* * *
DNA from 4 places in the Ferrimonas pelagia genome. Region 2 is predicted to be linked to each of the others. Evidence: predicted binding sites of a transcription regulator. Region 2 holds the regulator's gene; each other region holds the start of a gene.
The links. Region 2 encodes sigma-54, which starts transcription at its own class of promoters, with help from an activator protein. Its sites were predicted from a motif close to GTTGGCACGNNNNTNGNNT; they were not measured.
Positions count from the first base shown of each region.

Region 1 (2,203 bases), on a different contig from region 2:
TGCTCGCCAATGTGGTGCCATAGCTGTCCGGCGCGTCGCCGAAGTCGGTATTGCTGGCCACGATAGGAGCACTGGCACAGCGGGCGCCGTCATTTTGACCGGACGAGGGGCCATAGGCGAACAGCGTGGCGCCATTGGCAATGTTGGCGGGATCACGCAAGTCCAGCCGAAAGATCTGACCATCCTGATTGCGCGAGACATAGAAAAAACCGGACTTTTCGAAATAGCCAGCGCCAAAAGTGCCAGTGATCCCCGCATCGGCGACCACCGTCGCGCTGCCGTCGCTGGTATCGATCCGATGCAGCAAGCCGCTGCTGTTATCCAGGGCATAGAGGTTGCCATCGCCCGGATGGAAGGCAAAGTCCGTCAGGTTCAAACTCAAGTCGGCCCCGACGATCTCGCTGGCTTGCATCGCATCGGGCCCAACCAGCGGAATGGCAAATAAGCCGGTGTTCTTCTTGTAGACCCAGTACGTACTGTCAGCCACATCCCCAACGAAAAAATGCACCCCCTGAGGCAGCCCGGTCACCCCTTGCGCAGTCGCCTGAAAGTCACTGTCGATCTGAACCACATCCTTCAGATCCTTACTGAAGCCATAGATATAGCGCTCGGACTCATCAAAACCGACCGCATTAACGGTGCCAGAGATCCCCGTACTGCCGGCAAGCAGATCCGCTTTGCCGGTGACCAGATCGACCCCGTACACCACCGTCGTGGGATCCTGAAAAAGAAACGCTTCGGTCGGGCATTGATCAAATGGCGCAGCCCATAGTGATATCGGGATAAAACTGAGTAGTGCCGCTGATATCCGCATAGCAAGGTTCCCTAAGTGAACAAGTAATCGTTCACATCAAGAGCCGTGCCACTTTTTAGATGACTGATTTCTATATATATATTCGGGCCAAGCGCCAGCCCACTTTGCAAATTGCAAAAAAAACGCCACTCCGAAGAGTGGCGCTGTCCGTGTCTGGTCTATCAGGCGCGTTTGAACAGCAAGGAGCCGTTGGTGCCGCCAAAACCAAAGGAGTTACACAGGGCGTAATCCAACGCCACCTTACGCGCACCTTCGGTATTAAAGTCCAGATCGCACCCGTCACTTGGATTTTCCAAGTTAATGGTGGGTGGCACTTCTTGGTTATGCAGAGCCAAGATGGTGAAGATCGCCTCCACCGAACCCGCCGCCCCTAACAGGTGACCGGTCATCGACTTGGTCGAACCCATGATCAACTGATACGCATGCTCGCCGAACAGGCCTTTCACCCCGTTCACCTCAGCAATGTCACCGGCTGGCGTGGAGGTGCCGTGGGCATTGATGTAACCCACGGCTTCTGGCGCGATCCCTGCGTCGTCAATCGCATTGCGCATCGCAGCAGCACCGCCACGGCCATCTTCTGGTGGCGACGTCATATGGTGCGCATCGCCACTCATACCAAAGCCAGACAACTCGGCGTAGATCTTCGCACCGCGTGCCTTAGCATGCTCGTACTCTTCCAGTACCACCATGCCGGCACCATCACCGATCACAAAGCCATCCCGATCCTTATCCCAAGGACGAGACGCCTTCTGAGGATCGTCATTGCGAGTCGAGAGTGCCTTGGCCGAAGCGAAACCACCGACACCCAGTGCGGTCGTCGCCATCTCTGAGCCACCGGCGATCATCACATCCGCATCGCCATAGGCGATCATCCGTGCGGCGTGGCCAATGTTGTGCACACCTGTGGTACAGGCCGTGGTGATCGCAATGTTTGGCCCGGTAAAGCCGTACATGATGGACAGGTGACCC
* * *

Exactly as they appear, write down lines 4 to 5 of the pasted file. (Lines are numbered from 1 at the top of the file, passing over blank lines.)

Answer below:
Region 1 (2,203 bases), on a different contig from region 2:
TGCTCGCCAATGTGGTGCCATAGCTGTCCGGCGCGTCGCCGAAGTCGGTATTGCTGGCCACGATAGGAGCACTGGCACAGCGGGCGCCGTCATTTTGACCGGACGAGGGGCCATAGGCGAACAGCGTGGCGCCATTGGCAATGTTGGCGGGATCACGCAAGTCCAGCCGAAAGATCTGACCATCCTGATTGCGCGAGACATAGAAAAAACCGGACTTTTCGAAATAGCCAGCGCCAAAAGTGCCAGTGATCCCCGCATCGGCGACCACCGTCGCGCTGCCGTCGCTGGTATCGATCCGATGCAGCAAGCCGCTGCTGTTATCCAGGGCATAGAGGTTGCCATCGCCCGGATGGAAGGCAAAGTCCGTCAGGTTCAAACTCAAGTCGGCCCCGACGATCTCGCTGGCTTGCATCGCATCGGGCCCAACCAGCGGAATGGCAAATAAGCCGGTGTTCTTCTTGTAGACCCAGTACGTACTGTCAGCCACATCCCCAACGAAAAAATGCACCCCCTGAGGCAGCCCGGTCACCCCTTGCGCAGTCGCCTGAAAGTCACTGTCGATCTGAACCACATCCTTCAGATCCTTACTGAAGCCATAGATATAGCGCTCGGACTCATCAAAACCGACCGCATTAACGGTGCCAGAGATCCCCGTACTGCCGGCAAGCAGATCCGCTTTGCCGGTGACCAGATCGACCCCGTACACCACCGTCGTGGGATCCTGAAAAAGAAACGCTTCGGTCGGGCATTGATCAAATGGCGCAGCCCATAGTGATATCGGGATAAAACTGAGTAGTGCCGCTGATATCCGCATAGCAAGGTTCCCTAAGTGAACAAGTAATCGTTCACATCAAGAGCCGTGCCACTTTTTAGATGACTGATTTCTATATATATATTCGGGCCAAGCGCCAGCCCACTTTGCAAATTGCAAAAAAAACGCCACTCCGAAGAGTGGCGCTGTCCGTGTCTGGTCTATCAGGCGCGTTTGAACAGCAAGGAGCCGTTGGTGCCGCCAAAACCAAAGGAGTTACACAGGGCGTAATCCAACGCCACCTTACGCGCACCTTCGGTATTAAAGTCCAGATCGCACCCGTCACTTGGATTTTCCAAGTTAATGGTGGGTGGCACTTCTTGGTTATGCAGAGCCAAGATGGTGAAGATCGCCTCCACCGAACCCGCCGCCCCTAACAGGTGACCGGTCATCGACTTGGTCGAACCCATGATCAACTGATACGCATGCTCGCCGAACAGGCCTTTCACCCCGTTCACCTCAGCAATGTCACCGGCTGGCGTGGAGGTGCCGTGGGCATTGATGTAACCCACGGCTTCTGGCGCGATCCCTGCGTCGTCAATCGCATTGCGCATCGCAGCAGCACCGCCACGGCCATCTTCTGGTGGCGACGTCATATGGTGCGCATCGCCACTCATACCAAAGCCAGACAACTCGGCGTAGATCTTCGCACCGCGTGCCTTAGCATGCTCGTACTCTTCCAGTACCACCATGCCGGCACCATCACCGATCACAAAGCCATCCCGATCCTTATCCCAAGGACGAGACGCCTTCTGAGGATCGTCATTGCGAGTCGAGAGTGCCTTGGCCGAAGCGAAACCACCGACACCCAGTGCGGTCGTCGCCATCTCTGAGCCACCGGCGATCATCACATCCGCATCGCCATAGGCGATCATCCGTGCGGCGTGGCCAATGTTGTGCACACCTGTGGTACAGGCCGTGGTGATCGCAATGTTTGGCCCGGTAAAGCCGTACATGATGGACAGGTGACCC